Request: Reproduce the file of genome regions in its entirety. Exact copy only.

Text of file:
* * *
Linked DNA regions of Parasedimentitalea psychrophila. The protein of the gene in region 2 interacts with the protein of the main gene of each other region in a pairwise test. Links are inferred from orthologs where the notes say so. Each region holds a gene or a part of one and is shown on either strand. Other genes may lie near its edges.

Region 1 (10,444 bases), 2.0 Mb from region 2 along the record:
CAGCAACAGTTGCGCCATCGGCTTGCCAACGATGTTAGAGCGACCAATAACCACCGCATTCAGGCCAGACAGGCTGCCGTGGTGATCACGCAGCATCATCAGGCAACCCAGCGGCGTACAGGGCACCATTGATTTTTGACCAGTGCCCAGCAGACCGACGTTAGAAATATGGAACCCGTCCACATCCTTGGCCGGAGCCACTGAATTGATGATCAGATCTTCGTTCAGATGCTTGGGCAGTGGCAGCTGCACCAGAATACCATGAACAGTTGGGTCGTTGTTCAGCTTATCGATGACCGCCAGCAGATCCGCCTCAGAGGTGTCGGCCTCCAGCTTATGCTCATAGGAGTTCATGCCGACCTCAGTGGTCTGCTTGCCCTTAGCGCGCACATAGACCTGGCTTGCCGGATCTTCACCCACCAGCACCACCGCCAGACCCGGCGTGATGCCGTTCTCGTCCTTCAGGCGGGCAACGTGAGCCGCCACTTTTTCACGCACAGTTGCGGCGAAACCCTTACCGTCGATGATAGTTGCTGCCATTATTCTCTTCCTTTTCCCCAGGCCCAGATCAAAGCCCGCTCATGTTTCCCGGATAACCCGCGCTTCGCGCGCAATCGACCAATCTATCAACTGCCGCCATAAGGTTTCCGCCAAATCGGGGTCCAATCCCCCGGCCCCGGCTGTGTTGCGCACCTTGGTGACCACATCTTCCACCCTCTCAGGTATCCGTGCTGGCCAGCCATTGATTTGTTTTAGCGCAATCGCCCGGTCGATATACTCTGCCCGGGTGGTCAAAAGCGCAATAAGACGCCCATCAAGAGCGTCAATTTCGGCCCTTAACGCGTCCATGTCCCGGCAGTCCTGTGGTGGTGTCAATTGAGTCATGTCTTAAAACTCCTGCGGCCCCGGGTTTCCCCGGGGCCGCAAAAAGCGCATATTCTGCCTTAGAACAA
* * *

Linked DNA regions of Parasedimentitalea psychrophila. The protein of the gene in region 2 interacts with the protein of the main gene of each other region in a pairwise test. Links are inferred from orthologs where the notes say so. Each region holds a gene or a part of one and is shown on either strand. Other genes may lie near its edges.

Region 1 (10,444 bases), 2.0 Mb from region 2 along the record:
CAGCAACAGTTGCGCCATCGGCTTGCCAACGATGTTAGAGCGACCAATAACCACCGCATTCAGGCCAGACAGGCTGCCGTGGTGATCACGCAGCATCATCAGGCAACCCAGCGGCGTACAGGGCACCATTGATTTTTGACCAGTGCCCAGCAGACCGACGTTAGAAATATGGAACCCGTCCACATCCTTGGCCGGAGCCACTGAATTGATGATCAGATCTTCGTTCAGATGCTTGGGCAGTGGCAGCTGCACCAGAATACCATGAACAGTTGGGTCGTTGTTCAGCTTATCGATGACCGCCAGCAGATCCGCCTCAGAGGTGTCGGCCTCCAGCTTATGCTCATAGGAGTTCATGCCGACCTCAGTGGTCTGCTTGCCCTTAGCGCGCACATAGACCTGGCTTGCCGGATCTTCACCCACCAGCACCACCGCCAGACCCGGCGTGATGCCGTTCTCGTCCTTCAGGCGGGCAACGTGAGCCGCCACTTTTTCACGCACAGTTGCGGCGAAACCCTTACCGTCGATGATAGTTGCTGCCATTATTCTCTTCCTTTTCCCCAGGCCCAGATCAAAGCCCGCTCATGTTTCCCGGATAACCCGCGCTTCGCGCGCAATCGACCAATCTATCAACTGCCGCCATAAGGTTTCCGCCAAATCGGGGTCCAATCCCCCGGCCCCGGCTGTGTTGCGCACCTTGGTGACCACATCTTCCACCCTCTCAGGTATCCGTGCTGGCCAGCCATTGATTTGTTTTAGCGCAATCGCCCGGTCGATATACTCTGCCCGGGTGGTCAAAAGCGCAATAAGACGCCCATCAAGAGCGTCAATTTCGGCCCTTAACGCGTCCATGTCCCGGCAGTCCTGTGGTGGTGTCAATTGAGTCATGTCTTAAAACTCCTGCGGCCCCGGGTTTCCCCGGGGCCGCAAAAAGCGCATATTCTGCCTTAGAACAA